Facts, information and articles about the Lewis And Clark Expedition, an event of Westward […]
Teddy Roosevelt’s Ride to Recovery
As a young man, Theodore Roosevelt traveled to the Dakota Badlands to write, raise cattle and grieve heavy personal losses. He also laid the foundation of his presidency.
Interview with Author Richard Rattenbury
In his latest book, author and firearms expert Richard Rattenbury addresses hunting on the 19th-century American frontier.
Hugh Glass: The Truth Behind the Revenant Legend
Bloody and battered from an encounter with a she-grizzly, old trapper Hugh Glass was eventually left to die by two of his comrades. When he refused to die before exacting revenge, a legend was born.
A Wealthy Frontiersman Had a Town Near Deadwood Named After Him. He Was Later Hanged for Murder.
Bill Gay made $100,000 in gold prospecting the Black Hills of the Dakotas. Then he shot his way to the hangman’s noose in Montana.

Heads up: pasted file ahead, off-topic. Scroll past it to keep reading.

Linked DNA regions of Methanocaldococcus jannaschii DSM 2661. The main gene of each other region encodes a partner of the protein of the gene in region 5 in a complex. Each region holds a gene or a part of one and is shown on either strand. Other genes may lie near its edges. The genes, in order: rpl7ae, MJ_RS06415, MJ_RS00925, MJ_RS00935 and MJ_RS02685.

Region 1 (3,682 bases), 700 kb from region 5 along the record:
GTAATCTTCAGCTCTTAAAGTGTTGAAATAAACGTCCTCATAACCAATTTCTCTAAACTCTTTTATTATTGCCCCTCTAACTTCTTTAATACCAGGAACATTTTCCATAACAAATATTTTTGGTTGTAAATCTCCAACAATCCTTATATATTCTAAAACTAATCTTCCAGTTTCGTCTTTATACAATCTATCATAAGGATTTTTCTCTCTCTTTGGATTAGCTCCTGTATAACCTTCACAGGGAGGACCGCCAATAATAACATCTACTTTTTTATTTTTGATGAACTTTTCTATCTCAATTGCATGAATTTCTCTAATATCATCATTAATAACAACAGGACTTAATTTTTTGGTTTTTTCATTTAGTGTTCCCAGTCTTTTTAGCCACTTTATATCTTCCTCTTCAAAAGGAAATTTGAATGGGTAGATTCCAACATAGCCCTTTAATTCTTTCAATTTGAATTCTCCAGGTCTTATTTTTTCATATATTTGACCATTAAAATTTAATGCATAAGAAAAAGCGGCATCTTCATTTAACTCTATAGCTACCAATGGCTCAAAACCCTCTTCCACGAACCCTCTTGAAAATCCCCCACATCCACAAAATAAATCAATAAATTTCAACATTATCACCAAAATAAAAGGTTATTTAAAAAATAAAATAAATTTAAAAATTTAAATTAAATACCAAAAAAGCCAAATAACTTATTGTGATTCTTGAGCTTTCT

Brulé Sioux Chief Spotted Tail
Spotted Tail, chief of the Brulés, fought well, but his diplomatic skills were even better.
Marie Dorion and The Astoria Expedition
The only woman on the 1811-12 overland expedition led by Wilson Price Hunt, Marie Dorion endured more hardships than a more famous female Indian traveler, Sacagawea.
The Corps of Discovery: After the Expedition
Its mission over, the Corps of Discovery disbanded and its members sought their own destinies. Some of them passed from the historical record, but others had adventures that made their experiences with Lewis and Clark seem almost tame by comparison.